Aftermath of the crisis

Post-crisis, SEBI has made quite a lot of changes in the policy to ensure that situations like this would not repeat. Some steps which have been undertaken by SEBI are-

  1. In-house credit risk assessment- SEBI has asked mutual fund houses to enact in-house policies to conduct due diligence and credit risk assessment regularly. This would help investors by providing proper assessment of the particular scheme. The regulator further advised incorporation of a system where the issuer can get early warning signals in distress situations.
  2. Portfolio and Yield disclosure- A recent SEBI guideline has made it mandatory for mutual fund companies to declare their full debt portfolio. This should be updated on every fortnight and would therefore give now further clarity to investors. Furthermore, to increase transparency in the system, the companies must also disclose yields of the underlying instruments.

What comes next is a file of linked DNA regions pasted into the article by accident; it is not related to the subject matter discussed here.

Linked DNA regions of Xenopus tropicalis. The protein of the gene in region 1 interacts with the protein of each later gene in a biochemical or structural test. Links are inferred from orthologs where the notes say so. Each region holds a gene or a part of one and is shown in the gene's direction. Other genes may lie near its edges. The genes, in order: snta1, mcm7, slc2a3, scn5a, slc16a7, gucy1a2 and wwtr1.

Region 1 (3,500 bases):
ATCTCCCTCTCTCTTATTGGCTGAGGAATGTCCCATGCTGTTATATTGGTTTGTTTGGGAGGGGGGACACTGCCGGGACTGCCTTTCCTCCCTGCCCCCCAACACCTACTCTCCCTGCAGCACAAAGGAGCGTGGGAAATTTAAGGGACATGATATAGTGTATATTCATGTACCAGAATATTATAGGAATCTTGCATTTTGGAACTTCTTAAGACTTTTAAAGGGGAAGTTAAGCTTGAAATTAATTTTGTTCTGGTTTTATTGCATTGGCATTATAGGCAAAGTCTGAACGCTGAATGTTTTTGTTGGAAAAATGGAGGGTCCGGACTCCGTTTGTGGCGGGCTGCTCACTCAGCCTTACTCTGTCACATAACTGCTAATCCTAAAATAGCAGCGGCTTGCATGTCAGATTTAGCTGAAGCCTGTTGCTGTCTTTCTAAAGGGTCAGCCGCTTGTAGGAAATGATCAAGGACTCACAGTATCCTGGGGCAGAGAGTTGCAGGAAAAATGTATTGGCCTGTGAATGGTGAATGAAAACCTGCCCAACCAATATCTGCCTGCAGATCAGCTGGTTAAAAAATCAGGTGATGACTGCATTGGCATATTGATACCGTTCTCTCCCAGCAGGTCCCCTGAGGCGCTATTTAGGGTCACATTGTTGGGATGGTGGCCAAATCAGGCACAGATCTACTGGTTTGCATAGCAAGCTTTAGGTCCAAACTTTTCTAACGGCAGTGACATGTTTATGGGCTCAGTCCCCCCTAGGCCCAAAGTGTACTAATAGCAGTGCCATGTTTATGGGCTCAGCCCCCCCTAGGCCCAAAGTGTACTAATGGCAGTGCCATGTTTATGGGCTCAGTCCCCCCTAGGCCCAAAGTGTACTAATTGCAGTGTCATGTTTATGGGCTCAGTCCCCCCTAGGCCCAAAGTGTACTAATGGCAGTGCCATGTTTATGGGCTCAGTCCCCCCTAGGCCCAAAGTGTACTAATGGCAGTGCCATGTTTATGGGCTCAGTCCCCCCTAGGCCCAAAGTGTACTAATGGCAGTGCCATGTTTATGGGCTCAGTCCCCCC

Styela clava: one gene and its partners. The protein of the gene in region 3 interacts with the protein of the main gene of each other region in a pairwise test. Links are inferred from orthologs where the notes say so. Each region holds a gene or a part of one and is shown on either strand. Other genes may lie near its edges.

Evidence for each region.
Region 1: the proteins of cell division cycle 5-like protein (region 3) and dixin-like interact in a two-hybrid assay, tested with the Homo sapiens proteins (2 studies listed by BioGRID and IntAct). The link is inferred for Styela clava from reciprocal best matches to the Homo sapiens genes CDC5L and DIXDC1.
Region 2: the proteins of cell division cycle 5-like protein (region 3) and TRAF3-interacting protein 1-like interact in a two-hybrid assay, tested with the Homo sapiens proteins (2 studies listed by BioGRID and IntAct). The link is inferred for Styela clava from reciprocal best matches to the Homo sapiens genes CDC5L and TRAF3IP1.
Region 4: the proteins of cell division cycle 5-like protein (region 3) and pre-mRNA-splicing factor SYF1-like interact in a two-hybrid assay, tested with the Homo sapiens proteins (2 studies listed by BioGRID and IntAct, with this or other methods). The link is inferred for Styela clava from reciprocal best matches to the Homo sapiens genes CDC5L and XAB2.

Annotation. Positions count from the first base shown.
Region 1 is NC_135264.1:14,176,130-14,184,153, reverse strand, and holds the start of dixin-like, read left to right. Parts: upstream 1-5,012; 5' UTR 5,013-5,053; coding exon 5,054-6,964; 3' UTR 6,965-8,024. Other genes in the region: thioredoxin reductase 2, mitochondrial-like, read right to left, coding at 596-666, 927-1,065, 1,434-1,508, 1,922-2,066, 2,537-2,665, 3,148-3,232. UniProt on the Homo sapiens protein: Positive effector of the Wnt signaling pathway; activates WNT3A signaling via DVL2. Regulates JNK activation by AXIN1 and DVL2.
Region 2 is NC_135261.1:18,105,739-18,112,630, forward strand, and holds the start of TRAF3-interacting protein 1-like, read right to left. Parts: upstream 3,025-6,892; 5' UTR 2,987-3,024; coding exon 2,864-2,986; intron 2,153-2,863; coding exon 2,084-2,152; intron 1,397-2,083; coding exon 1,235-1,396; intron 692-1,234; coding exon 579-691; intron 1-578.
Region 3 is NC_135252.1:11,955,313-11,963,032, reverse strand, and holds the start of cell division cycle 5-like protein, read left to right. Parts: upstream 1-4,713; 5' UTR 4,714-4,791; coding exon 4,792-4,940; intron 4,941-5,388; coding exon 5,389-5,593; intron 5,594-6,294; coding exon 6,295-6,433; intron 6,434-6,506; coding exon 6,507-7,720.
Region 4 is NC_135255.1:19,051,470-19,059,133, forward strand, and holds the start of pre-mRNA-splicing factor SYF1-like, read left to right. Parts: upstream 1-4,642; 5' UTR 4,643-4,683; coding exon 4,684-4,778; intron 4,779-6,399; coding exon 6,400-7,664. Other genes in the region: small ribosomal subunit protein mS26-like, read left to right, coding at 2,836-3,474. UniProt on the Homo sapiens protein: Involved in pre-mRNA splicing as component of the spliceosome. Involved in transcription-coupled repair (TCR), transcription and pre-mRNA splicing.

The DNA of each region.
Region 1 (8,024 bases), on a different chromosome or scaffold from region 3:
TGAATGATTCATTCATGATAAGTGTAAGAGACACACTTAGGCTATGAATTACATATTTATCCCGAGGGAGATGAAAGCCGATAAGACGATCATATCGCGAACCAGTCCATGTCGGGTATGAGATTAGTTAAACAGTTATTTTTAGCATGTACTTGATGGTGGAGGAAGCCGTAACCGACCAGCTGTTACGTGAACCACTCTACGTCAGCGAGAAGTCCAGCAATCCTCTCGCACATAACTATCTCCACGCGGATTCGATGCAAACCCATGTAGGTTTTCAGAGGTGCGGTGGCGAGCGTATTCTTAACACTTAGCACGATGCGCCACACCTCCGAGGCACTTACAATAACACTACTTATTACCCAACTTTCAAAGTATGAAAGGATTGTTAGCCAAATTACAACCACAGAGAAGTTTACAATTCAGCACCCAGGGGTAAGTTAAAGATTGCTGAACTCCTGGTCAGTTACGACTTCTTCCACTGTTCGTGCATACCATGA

Following this announcement, the Reserve Bank of India on 27th April 2020, announced Rs.50,000 crores Special Liquidity Facility for Mutual Funds (SLF-MF). The reasoning behind this announcement was the heightened volatility in capital markets.


The above discussed case “Franklin Templeton v. Amruta Garg and Ors” was not an ordinary case and highlighted numerous gaps in the current enforcement system of the SEBI. Both the Apex Court and the Karnataka High Court pointed out that SEBI could have had a more proactive role in this case. It is quite ironic that although SEBI is a specialized authority in this area and it was formed 28 years ago to help the courts clear backlog, but now again the court is being stressed to interfere in the cases. Moreover, the court even felt justified to call SEBI a silent spectator in this case.